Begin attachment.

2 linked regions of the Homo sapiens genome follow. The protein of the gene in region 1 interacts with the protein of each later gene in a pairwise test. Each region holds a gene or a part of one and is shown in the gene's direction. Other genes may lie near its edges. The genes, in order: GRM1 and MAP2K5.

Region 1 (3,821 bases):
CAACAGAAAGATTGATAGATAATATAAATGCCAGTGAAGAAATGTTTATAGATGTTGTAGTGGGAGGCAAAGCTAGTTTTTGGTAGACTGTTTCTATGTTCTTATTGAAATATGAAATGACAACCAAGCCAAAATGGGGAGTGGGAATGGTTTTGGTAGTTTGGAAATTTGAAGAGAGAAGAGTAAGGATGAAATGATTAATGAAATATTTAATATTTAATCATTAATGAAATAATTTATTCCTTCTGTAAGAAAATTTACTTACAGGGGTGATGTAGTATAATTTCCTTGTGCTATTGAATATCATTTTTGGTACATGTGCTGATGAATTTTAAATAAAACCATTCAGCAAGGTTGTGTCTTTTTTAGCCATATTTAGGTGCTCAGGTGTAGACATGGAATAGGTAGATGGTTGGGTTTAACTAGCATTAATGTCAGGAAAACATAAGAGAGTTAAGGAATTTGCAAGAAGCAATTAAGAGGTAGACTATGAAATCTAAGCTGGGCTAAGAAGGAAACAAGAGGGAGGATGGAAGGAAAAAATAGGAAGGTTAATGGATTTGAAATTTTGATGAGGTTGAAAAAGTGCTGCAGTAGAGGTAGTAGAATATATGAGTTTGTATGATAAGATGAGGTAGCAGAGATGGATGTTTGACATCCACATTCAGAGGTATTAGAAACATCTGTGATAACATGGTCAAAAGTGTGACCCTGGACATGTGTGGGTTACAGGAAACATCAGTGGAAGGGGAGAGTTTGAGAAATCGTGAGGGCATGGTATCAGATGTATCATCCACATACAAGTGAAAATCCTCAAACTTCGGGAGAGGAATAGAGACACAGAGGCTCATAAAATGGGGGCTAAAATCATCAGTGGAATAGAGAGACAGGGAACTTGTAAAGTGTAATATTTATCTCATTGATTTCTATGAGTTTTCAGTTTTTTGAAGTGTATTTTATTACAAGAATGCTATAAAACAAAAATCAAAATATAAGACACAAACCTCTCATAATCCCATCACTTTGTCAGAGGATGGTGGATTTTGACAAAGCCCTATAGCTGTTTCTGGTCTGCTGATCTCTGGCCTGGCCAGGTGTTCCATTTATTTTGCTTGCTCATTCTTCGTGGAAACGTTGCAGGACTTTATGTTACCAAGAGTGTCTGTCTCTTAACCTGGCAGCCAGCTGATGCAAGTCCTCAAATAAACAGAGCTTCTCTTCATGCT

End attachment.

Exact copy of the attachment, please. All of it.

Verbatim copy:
2 linked regions of the Homo sapiens genome follow. The protein of the gene in region 1 interacts with the protein of each later gene in a pairwise test. Each region holds a gene or a part of one and is shown in the gene's direction. Other genes may lie near its edges. The genes, in order: GRM1 and MAP2K5.

Region 1 (3,821 bases):
CAACAGAAAGATTGATAGATAATATAAATGCCAGTGAAGAAATGTTTATAGATGTTGTAGTGGGAGGCAAAGCTAGTTTTTGGTAGACTGTTTCTATGTTCTTATTGAAATATGAAATGACAACCAAGCCAAAATGGGGAGTGGGAATGGTTTTGGTAGTTTGGAAATTTGAAGAGAGAAGAGTAAGGATGAAATGATTAATGAAATATTTAATATTTAATCATTAATGAAATAATTTATTCCTTCTGTAAGAAAATTTACTTACAGGGGTGATGTAGTATAATTTCCTTGTGCTATTGAATATCATTTTTGGTACATGTGCTGATGAATTTTAAATAAAACCATTCAGCAAGGTTGTGTCTTTTTTAGCCATATTTAGGTGCTCAGGTGTAGACATGGAATAGGTAGATGGTTGGGTTTAACTAGCATTAATGTCAGGAAAACATAAGAGAGTTAAGGAATTTGCAAGAAGCAATTAAGAGGTAGACTATGAAATCTAAGCTGGGCTAAGAAGGAAACAAGAGGGAGGATGGAAGGAAAAAATAGGAAGGTTAATGGATTTGAAATTTTGATGAGGTTGAAAAAGTGCTGCAGTAGAGGTAGTAGAATATATGAGTTTGTATGATAAGATGAGGTAGCAGAGATGGATGTTTGACATCCACATTCAGAGGTATTAGAAACATCTGTGATAACATGGTCAAAAGTGTGACCCTGGACATGTGTGGGTTACAGGAAACATCAGTGGAAGGGGAGAGTTTGAGAAATCGTGAGGGCATGGTATCAGATGTATCATCCACATACAAGTGAAAATCCTCAAACTTCGGGAGAGGAATAGAGACACAGAGGCTCATAAAATGGGGGCTAAAATCATCAGTGGAATAGAGAGACAGGGAACTTGTAAAGTGTAATATTTATCTCATTGATTTCTATGAGTTTTCAGTTTTTTGAAGTGTATTTTATTACAAGAATGCTATAAAACAAAAATCAAAATATAAGACACAAACCTCTCATAATCCCATCACTTTGTCAGAGGATGGTGGATTTTGACAAAGCCCTATAGCTGTTTCTGGTCTGCTGATCTCTGGCCTGGCCAGGTGTTCCATTTATTTTGCTTGCTCATTCTTCGTGGAAACGTTGCAGGACTTTATGTTACCAAGAGTGTCTGTCTCTTAACCTGGCAGCCAGCTGATGCAAGTCCTCAAATAAACAGAGCTTCTCTTCATGCT